Post-COVID recovery: how Latin America should treat its inequalities


The following article is authored by Armando Barrientos.



In response to the impact of the COVID-19 pandemic, governments have strengthened social protection provision. In the initial stages of the pandemic, social protection, and especially social assistance, supported households affected by the health crisis and the suspension of economic activity.  The transfer programmes in place at the start of the pandemic enabled governments to direct resources to the population groups most affected. Addressing the economic effects of the pandemic will require a sustained effort over the medium- and longer- term.
Poverty is expected to climb in Latin America. Social assistance will continue to play an important role in mitigating the effects of the economic crisis on living standards of disadvantaged groups. But what about inequality? Could social assistance contribute to addressing high and persistent inequality in the region?

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Latin American countries suffer from high levels of inequality. Policy debates often focus on differentials across co-existing income groups, described here as intra-generational inequality. Yet, to an important extent intra-generational inequality is itself a consequence of the persistent accumulation of wealth in a few hands and of its effects on future generations. Inter-generational inequality works through the concentration of ownership of productive assets - like land or financial and human capital – which is sustained and reinforced across generations. Wealth concentration grants elites a political veto on inequality reduction policies. 
This is a crucial distinction in the context of thinking through medium- and longer-term policies to address poverty and inequality in the region, including social protection. The punchline of this piece is that strategies capable of challenging inequality in the region need to pay attention to both types of inequality. In the absence of policies addressing the concentration of productive assets, mitigating intra-generational inequality, through tax-transfer policies for example, will feel like pushing a rock up a hill.   
Redistributing income to disadvantaged groups lowers intra-generational inequality, in addition to reducing poverty. Tax-financed income transfers to vulnerable families with children and/or elderly raise low incomes relative to the better off. In practice, the extent of the inequality reduction is limited by the size of transfer budgets, the effectiveness with which transfers reach poorest families, and the progressivity of tax collection. Research confirms that, in general, social assistance transfers have positive but relatively small effects on intra-generational inequality reduction. This is not surprising. Across the region, social assistance budgets are very small and tax collection is largely neutral. The reduction in inequality might be small in the aggregate, but hugely important to low income groups.
Does social assistance contribute to reducing inter-generational inequality? To the extent that social assistance transfers include social investment components, they support improvements in health, education, and productive capacity among disadvantaged groups. In particular, improvements in the human capital of children in vulnerable households have a direct effect on inter-generational inequality. The primary objective of conditional income transfers is to break the inter-generational persistence of disadvantage. The effectiveness of social investment components is crucial. To date, research has produced conflicting findings on this issue. Potentially beneficial effects of transfers are limited by supply side provision of health and education and by the distribution of opportunities in future labour markets. A cautious summing up of available research would again point to positive but relatively small social assistance effects on the reduction of inter-generational inequality.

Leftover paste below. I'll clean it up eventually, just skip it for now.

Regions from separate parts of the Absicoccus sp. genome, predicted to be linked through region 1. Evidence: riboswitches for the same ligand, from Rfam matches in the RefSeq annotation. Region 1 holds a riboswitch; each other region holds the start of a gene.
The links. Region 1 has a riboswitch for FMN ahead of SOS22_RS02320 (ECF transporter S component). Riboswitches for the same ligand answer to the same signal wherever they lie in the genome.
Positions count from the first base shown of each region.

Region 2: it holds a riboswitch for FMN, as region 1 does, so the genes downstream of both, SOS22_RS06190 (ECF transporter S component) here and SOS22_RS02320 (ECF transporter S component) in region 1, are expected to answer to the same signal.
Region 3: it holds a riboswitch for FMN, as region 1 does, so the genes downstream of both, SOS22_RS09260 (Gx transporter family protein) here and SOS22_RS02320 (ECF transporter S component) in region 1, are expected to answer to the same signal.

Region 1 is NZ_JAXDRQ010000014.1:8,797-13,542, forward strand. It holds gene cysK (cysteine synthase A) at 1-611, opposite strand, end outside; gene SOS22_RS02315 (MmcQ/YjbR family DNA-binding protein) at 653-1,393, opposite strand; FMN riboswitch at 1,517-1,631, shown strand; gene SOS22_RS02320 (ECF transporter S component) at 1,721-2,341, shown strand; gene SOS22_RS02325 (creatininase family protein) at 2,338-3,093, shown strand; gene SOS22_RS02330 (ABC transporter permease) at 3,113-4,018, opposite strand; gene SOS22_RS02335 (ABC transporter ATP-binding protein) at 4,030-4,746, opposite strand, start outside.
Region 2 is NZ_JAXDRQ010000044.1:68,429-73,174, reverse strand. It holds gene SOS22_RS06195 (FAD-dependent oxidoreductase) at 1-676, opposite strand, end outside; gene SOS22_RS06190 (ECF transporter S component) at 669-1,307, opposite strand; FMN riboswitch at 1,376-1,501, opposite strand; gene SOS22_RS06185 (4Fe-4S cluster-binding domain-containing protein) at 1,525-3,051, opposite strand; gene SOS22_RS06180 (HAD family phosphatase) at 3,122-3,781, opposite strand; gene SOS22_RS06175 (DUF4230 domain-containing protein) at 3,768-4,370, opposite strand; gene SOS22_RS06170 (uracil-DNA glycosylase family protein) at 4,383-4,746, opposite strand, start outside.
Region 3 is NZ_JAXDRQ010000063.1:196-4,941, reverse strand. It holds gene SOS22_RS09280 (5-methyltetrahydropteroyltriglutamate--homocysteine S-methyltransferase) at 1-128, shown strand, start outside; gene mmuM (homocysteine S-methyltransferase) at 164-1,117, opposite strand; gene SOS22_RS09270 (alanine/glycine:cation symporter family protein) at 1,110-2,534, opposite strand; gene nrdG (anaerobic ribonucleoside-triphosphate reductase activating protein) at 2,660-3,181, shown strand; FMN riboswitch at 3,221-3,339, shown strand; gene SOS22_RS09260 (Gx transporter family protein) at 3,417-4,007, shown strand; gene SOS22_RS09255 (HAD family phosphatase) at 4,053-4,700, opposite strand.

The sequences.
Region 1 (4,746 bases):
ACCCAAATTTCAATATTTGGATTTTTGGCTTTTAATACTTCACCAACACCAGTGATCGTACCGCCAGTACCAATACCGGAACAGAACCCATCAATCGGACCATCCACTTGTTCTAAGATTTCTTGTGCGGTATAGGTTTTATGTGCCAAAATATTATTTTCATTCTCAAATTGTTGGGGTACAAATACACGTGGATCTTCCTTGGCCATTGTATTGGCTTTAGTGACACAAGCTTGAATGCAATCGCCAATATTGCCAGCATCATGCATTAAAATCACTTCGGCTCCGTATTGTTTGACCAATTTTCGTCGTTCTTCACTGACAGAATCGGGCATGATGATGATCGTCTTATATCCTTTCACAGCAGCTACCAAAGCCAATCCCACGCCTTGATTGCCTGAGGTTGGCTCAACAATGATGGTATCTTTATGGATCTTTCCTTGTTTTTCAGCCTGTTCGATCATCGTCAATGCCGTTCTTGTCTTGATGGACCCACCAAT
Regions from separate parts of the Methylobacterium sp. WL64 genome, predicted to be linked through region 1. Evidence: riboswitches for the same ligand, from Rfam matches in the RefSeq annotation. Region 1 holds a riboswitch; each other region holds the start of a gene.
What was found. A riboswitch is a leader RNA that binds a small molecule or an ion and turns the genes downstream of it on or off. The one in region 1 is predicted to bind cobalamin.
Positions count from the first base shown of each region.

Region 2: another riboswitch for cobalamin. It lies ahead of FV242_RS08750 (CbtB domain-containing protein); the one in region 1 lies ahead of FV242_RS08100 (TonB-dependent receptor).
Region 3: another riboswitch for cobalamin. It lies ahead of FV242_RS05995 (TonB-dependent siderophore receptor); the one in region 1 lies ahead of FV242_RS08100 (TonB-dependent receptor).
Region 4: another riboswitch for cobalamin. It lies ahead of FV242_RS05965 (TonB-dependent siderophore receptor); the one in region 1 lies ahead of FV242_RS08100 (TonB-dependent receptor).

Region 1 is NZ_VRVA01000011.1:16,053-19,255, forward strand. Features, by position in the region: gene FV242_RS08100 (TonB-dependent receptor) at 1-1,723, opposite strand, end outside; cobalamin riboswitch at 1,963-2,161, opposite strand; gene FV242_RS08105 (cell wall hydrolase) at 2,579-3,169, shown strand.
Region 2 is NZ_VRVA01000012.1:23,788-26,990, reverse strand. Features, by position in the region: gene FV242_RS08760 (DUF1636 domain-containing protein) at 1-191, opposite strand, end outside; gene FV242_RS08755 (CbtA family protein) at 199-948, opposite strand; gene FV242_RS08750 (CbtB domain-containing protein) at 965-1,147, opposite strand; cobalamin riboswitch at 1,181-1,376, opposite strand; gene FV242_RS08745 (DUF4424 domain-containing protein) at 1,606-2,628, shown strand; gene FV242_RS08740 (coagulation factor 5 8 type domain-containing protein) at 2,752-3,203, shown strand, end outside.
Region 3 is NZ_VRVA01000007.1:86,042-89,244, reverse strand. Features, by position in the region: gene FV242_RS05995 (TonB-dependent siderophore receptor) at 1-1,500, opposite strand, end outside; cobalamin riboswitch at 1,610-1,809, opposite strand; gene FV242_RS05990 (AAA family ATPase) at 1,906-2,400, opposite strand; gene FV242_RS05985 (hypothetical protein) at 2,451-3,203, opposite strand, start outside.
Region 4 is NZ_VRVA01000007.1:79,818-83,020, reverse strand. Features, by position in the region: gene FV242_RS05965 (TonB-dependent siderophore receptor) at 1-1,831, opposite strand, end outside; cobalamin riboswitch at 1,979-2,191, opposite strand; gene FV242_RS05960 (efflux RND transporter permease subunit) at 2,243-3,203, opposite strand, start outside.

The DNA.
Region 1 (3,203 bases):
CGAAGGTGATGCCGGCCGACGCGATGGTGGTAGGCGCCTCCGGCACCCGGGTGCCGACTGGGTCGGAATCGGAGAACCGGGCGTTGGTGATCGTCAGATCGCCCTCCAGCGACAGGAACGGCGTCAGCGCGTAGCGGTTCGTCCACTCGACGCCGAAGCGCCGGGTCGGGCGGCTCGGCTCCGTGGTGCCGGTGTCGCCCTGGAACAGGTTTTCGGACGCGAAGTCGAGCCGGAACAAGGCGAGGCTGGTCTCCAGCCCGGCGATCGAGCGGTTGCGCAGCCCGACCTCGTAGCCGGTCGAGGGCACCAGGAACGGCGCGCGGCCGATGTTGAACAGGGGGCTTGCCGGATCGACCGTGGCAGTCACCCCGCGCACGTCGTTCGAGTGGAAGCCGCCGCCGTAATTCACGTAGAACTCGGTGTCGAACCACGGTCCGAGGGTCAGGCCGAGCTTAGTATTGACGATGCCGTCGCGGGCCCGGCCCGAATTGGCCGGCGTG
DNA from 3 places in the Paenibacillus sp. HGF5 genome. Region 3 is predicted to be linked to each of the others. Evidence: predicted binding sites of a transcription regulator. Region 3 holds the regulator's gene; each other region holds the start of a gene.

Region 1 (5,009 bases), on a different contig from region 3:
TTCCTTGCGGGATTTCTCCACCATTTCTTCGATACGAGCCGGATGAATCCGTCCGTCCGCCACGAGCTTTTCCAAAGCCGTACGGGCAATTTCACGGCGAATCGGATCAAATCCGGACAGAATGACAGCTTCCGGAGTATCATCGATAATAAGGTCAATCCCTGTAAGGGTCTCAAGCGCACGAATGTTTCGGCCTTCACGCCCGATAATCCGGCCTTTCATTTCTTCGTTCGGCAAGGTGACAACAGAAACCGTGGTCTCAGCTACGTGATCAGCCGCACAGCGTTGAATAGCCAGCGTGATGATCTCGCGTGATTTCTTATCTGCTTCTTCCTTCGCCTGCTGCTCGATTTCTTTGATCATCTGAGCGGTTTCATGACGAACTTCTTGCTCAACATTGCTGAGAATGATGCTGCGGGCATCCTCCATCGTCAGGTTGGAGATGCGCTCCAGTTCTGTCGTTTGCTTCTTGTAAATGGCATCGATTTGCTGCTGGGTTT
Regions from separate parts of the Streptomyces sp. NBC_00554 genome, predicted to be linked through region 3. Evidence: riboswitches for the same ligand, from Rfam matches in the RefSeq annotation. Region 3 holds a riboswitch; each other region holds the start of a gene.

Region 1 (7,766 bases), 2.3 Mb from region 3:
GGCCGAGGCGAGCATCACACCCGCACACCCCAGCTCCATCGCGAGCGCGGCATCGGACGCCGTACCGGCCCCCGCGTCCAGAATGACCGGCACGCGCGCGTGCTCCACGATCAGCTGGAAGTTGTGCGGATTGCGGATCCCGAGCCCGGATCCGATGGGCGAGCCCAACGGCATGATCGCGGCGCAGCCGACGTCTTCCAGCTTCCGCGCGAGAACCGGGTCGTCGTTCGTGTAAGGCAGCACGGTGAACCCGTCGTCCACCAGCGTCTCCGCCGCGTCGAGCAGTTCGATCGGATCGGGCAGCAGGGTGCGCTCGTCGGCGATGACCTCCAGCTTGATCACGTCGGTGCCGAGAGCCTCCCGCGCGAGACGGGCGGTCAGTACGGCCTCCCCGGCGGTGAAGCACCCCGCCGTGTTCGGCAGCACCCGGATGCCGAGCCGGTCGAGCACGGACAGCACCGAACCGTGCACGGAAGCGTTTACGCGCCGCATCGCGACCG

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Policy proposals, and debates, on inequality lean heavily towards the redistribution of income and consumption but need to pay more attention to the concentration of wealth. As regards social assistance, extending its reach to the large share of the population in Latin America facing vulnerability and strengthening its social investment component will help maximise its inequality reduction impact.
From a macro perspective, improvements in the distribution of human capital among disadvantaged groups are likely to be dwarfed by the concentration of wealth pushing in the opposite direction. To be effective, social protection reforms need to be embedded in a broader and more radical strategy to reverse wealth concentration.      

Armando Barrientos is Professor Emeritus of Poverty and Social Justice at the Global Development Institute at the University of Manchester in the UK. His research interests focus on the linkages existing between welfare programmes and labour markets in developing countries, and on policies addressing poverty, vulnerability, and population ageing. His most recent books are ‘Just Give Money to the Poor’ (2010, with J. Hanlon and D. Hulme, Kumarian Press) and ‘Social Assistance in Developing Countries’ (2015, Cambridge University Press).               

The author is responsible for the facts contained in the article and the opinions expressed therein, which are not necessarily those of UNESCO and do not commit the Organization.